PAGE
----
On October 20, 2021, the U.S. Chamber of Commerce, the lead plaintiff challenging AB 51, filed a petition for rehearing en banc with the U.S. Court of Appeals for the Ninth Circuit, seeking to reverse the Ninth Circuit’s decision in Chamber of Commerce of the United States of America v.
Archives for October 22, 2021
Judge Shannon Frison, sitting in the Middlesex County Superior Court in Massachusetts, recently issued a ruling that highlights for employers the importance of providing complete and timely responses to requests for employee personnel files. Judge Frison’s ruling arose in the context of an employer’s motion to dismiss or compel arbitration
Relying on the parties’ written employment agreement and compensation plans, a California federal district court held that an at-will employee who was laid off due to COVID-19 could not recover commissions that were not fully earned prior to his termination. Peak v. TigerGraph, Case no. 21-cv-02603 (Sept. 7, 2021).
On February 17, 2021, President Biden nominated Jennifer Abruzzo as the General Counsel of the National Labor Relations Board (“NLRB” or “Board”). On July 21, 2021, the U.S Senate confirmed the nomination. As the board shifts to a
The Beltway Buzz is a weekly update summarizing labor and employment news from inside the Beltway and clarifying how what’s happening in Washington, D.C. could impact your business.
On October 18, 2021, in a 55-page opinion, an Oregon federal district court denied a request for a temporary restraining order (TRO) to prevent the Oregon Health Authority’s (OHA) recent orders requiring that educational and health workers and certain state executives obtain the COVID-19 vaccine (“Vaccine Orders”) from taking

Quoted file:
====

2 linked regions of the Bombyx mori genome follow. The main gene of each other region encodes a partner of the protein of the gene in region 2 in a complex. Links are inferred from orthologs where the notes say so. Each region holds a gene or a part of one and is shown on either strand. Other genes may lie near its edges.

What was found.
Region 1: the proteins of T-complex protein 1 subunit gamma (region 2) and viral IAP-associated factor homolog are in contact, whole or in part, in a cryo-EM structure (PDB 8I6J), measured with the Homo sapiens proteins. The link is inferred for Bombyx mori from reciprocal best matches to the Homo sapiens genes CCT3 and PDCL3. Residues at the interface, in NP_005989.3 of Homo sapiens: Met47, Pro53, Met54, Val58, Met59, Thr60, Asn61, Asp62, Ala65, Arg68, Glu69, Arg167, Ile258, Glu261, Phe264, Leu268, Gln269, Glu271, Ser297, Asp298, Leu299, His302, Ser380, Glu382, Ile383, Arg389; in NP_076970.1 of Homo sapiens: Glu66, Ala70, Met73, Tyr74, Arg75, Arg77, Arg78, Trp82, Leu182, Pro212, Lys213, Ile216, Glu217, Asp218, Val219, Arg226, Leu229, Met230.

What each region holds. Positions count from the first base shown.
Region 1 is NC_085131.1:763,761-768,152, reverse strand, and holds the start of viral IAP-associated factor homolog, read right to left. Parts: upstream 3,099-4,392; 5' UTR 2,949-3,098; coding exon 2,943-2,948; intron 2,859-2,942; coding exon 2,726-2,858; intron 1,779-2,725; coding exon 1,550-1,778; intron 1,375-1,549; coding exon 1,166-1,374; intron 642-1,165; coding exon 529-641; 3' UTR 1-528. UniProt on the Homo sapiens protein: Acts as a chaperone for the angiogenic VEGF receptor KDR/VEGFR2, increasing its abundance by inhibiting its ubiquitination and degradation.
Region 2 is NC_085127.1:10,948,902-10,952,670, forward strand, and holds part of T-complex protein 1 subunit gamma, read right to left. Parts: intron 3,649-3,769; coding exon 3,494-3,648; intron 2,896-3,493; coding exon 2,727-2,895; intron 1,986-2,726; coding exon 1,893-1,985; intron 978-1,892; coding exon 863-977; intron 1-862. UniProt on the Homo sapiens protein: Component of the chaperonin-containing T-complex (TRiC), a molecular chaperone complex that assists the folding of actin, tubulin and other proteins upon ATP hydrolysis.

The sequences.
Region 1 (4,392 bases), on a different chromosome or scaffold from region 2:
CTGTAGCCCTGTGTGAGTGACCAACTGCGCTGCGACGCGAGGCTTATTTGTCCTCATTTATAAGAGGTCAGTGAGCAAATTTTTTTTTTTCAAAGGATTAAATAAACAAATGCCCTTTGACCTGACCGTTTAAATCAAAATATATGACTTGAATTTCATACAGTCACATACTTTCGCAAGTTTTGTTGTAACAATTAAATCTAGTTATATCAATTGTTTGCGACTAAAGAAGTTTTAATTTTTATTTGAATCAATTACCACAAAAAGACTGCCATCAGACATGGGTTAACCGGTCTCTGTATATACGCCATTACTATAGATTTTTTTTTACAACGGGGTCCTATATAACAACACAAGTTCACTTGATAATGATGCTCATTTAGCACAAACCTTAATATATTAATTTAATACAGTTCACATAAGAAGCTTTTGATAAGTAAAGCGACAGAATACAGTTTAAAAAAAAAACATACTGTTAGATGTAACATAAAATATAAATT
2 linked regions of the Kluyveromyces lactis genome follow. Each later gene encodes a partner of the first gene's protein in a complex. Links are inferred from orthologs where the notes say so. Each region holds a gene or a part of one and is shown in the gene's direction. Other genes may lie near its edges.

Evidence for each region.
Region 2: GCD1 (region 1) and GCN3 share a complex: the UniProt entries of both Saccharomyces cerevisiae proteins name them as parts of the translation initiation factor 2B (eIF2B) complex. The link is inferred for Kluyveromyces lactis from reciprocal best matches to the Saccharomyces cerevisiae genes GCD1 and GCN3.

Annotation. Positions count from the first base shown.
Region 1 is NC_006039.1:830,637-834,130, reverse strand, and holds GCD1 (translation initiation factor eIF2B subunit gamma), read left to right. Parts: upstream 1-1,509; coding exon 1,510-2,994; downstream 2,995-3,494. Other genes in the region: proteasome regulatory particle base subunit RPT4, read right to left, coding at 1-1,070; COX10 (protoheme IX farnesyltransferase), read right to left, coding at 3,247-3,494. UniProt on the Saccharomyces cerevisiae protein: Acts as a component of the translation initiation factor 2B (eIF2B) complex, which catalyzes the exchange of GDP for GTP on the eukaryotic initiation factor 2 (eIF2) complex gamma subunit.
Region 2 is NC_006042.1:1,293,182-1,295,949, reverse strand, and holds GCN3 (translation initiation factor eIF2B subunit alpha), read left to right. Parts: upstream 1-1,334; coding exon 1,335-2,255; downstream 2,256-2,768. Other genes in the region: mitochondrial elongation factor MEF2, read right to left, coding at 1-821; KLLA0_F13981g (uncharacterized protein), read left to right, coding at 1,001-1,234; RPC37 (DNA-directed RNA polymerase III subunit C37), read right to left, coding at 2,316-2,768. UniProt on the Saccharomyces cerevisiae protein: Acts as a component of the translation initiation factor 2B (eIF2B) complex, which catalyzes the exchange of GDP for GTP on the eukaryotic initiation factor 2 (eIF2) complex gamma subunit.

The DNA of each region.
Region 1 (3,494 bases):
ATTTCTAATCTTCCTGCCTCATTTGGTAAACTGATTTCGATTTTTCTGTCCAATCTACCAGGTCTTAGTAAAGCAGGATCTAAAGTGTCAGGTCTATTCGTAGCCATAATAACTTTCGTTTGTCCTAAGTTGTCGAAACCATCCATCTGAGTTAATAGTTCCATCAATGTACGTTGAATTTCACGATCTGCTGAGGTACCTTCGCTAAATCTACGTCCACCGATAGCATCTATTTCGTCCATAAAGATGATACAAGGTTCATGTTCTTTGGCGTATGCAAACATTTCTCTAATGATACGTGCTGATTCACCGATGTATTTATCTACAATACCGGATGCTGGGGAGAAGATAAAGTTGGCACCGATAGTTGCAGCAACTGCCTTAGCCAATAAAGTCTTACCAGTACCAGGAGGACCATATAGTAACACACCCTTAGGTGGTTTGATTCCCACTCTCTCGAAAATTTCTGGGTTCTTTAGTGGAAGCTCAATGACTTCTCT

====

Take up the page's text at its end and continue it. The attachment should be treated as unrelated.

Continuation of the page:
Last month, New York Governor Kathy Hochul signed legislation, S.2766C/A.3350A, that automatically makes general contractors jointly and severally liable for wages, benefits, or wage supplements owed by subcontractors to construction workers.
The post The REAL HR Show: A Whole Lotta People Getting Holy (Religious Exemptions) appeared first on Evil HR Lady.
Zoe Argento explains that employers will soon see a sea of change in data protection law when it comes to electronic monitoring of employees.
The law, which was set to expire on September 30, 2021, and which required employers to provide up to one week of reimbursable paid leave to employees for certain COVID-19 related reasons, was extended through April 1, 2022 (or earlier if funding is exhausted) and was also expanded to cover
In a panel discussion, Nina Markey addresses diversity in the legal community and solutions for the issues the profession faces in recruiting, hiring and retaining diverse attorneys.
The Legal Intelligencer
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Devjani Mishra discusses how important it is for employers to explain their COVID-19 safety precautions and vaccination policies accurately and clearly.
As of October 1, 2021, the average weekly wage for Massachusetts increased to $1,694.24 from $1,487.78.
By October 1 of each year, the DFML must adjust the maximum weekly paid family or medical leave (PFML) benefit to be 64% of the state average weekly wage, to take effect
Jorge Boyoli talks about an initiative to calculate retirements and pensions in minimum wages and not in the Measurement and Update Unit (UMA).
El Heraldo de Mexico
Jorge Boyoli talks about a reform to the Federal Labor Law that requires companies in Mexico to designate at least 5% of jobs to people with disabilities.
El Heraldo de Mexico